“Sin is serious,” Jesus says. Extremely serious. If it’s that serious, then we want to guard each other’s holiness. We need a deep concern for holiness. This is really where we’ve got to ask ourselves the question, as a faith family, “Do we want to be a holy people?” I mean, really. 1 Peter 1:15–16, “Be holy, because I am holy.” Do we want that? Do we want to make it hard for one another to be complacent? Do we want to make it hard for one another to enjoy sin? Yes. Yes.

Now, we oftentimes react against that. A pastor friend of mine up in Washington, D.C. wrote this. I read it, and it just pierced my heart because I saw my own tendency in it. He said,

Imagine this church. It is huge and it’s still growing numerically. People like it. The music is good. The people are welcoming. There are many exciting programs, and people are quickly enlisted into their support. And yet, the church, in trying to look like the world in order to win the world, has done a better job than it may have intended. It does not display the distinctively holy characteristics taught in the New Testament. Imagine such an apparently vigorous church being truly spiritually sick with no remaining immune system to check and guard against wrong teaching or wrong living. Imagine Christians knee deep in recovery groups and sermons on brokenness and grace being comforted in their sin, but never confronted. Imagine those people made in the image of God being lost to sin because no one corrects them. Can you imagine such a church? Apart from the size, have I not described many of our American churches?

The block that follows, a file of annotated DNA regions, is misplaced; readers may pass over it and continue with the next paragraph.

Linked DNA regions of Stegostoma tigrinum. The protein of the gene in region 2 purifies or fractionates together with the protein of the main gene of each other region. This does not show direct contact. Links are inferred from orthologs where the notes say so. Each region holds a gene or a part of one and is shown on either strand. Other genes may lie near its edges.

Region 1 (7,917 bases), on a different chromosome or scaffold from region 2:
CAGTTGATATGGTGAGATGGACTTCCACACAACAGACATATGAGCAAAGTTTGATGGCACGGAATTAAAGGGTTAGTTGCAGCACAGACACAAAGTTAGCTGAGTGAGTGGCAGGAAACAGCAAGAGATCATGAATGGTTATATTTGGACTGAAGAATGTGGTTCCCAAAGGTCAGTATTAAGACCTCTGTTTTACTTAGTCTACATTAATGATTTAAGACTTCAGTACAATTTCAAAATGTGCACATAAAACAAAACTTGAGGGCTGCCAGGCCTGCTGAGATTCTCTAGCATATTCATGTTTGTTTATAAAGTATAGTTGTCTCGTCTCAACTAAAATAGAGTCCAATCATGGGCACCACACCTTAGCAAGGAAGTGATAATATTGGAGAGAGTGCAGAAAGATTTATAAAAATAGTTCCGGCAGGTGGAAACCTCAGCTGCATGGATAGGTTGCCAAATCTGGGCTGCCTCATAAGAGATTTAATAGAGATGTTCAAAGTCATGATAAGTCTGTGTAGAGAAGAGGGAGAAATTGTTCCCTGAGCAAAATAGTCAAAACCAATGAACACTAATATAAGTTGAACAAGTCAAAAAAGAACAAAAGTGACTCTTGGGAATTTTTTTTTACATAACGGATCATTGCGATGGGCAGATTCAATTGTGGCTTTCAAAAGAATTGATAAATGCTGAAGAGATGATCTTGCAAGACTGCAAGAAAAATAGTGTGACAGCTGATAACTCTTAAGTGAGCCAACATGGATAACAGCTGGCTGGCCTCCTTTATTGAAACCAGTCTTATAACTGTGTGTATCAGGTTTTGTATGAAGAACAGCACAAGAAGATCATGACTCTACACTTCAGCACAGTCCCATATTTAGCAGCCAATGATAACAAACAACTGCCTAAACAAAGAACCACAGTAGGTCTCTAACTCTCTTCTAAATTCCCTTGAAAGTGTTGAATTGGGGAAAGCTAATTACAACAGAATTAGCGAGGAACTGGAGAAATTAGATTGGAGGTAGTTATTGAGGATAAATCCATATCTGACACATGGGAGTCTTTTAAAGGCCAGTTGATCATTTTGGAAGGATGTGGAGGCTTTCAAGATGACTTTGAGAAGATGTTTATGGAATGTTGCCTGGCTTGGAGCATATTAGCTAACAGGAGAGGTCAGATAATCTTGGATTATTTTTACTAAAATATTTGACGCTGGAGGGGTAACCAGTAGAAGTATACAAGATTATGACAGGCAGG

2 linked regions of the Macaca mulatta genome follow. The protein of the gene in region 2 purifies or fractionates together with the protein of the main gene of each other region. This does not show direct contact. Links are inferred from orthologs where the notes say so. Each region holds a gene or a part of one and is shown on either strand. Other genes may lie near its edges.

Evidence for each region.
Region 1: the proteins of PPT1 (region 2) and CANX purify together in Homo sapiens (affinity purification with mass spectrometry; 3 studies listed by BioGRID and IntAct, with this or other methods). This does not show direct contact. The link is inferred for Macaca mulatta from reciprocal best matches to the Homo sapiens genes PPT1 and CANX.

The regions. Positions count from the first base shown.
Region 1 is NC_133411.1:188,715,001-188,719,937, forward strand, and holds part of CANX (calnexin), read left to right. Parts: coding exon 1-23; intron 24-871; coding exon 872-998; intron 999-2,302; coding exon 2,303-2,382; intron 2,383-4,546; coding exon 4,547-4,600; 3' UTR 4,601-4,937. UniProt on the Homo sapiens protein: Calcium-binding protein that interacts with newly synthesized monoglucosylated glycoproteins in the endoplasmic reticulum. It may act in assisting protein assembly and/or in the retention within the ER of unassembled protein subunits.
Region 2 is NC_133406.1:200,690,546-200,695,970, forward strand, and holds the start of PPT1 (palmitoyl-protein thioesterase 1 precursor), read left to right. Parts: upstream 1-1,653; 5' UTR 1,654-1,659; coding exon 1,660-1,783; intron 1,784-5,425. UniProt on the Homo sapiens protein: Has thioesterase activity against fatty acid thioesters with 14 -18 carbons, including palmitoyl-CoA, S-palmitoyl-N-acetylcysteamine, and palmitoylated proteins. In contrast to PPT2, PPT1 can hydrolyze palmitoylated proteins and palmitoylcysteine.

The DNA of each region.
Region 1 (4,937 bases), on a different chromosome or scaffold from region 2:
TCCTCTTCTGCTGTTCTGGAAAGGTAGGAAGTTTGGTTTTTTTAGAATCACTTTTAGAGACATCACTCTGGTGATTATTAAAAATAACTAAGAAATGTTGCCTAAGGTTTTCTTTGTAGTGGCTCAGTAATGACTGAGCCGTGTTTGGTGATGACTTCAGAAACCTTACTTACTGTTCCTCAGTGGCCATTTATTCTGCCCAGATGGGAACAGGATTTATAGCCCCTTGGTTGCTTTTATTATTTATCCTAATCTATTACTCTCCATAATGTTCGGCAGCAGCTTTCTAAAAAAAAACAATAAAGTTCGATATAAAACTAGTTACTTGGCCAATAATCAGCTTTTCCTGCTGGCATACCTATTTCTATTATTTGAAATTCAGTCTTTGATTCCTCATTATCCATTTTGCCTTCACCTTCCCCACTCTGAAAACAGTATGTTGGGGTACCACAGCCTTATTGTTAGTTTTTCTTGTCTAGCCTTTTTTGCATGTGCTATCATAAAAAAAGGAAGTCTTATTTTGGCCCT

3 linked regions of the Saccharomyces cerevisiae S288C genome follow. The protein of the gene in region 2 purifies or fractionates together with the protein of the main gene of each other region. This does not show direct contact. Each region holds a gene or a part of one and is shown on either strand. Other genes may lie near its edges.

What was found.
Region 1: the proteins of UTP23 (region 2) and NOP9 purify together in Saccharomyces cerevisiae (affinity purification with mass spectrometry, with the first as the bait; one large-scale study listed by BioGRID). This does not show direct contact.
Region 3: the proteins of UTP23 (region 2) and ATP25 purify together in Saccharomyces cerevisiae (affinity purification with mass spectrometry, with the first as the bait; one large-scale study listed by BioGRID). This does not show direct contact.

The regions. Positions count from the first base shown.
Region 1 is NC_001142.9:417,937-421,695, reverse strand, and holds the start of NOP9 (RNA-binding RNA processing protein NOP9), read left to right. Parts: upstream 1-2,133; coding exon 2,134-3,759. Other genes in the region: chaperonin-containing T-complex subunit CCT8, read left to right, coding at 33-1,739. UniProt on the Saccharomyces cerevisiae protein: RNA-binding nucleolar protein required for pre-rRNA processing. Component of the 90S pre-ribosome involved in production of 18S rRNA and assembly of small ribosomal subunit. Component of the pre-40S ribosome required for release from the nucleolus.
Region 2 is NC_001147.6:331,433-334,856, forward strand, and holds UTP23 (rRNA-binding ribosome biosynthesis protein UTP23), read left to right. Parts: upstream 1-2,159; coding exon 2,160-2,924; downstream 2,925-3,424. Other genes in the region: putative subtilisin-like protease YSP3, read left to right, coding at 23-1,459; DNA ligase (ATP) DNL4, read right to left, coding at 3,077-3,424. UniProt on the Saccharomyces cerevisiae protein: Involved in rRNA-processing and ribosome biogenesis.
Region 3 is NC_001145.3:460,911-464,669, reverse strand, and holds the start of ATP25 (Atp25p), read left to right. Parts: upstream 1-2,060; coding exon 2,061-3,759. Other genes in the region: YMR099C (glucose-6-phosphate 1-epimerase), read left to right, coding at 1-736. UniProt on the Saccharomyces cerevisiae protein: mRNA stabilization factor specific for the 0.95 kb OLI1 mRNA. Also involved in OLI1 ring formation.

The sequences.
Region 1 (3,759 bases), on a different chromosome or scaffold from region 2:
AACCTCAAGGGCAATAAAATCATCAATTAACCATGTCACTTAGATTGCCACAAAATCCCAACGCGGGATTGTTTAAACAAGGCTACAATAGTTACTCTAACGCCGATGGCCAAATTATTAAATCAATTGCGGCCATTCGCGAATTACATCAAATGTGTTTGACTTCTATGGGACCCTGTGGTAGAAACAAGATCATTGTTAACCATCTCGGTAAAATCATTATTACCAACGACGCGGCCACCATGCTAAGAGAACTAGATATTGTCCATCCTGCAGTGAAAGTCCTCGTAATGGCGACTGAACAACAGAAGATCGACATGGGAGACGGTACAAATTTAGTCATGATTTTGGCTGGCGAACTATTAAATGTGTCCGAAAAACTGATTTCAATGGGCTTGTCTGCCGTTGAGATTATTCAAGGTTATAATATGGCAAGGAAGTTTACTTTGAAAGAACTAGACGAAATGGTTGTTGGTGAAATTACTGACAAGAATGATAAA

Isn’t this our tendency? I’m not saying sermons on brokenness and grace are bad, but our tendency is to gravitate towards people who don’t think sin is that big a deal, and to gravitate towards churches that don’t think sin is that big a deal. Look at the landscape. This is what we gravitate towards.

So, to be around people and to be a community of faith, do we realize the strategy of the Adversary here to even get us to look at church as a place where we can be comforted in sin and never confronted in our sin? God, make The Church at Brook Hills a place where it’s not easy to lapse into sin and to run off into sin! Where we love each other enough, and we love the glory of God enough to say, “We want to be holy; we want to be pure.” None of us is perfect, and different ones of us struggle with different things, and we need to understand those struggles in each other’s lives and come alongside each other. We’re not going to be indifferent towards each other. We’re going to serve one another in humility. We’re going to help one another pursue the holiness of God. God, may that be so. A deep concern for holiness to realize how serious sin is.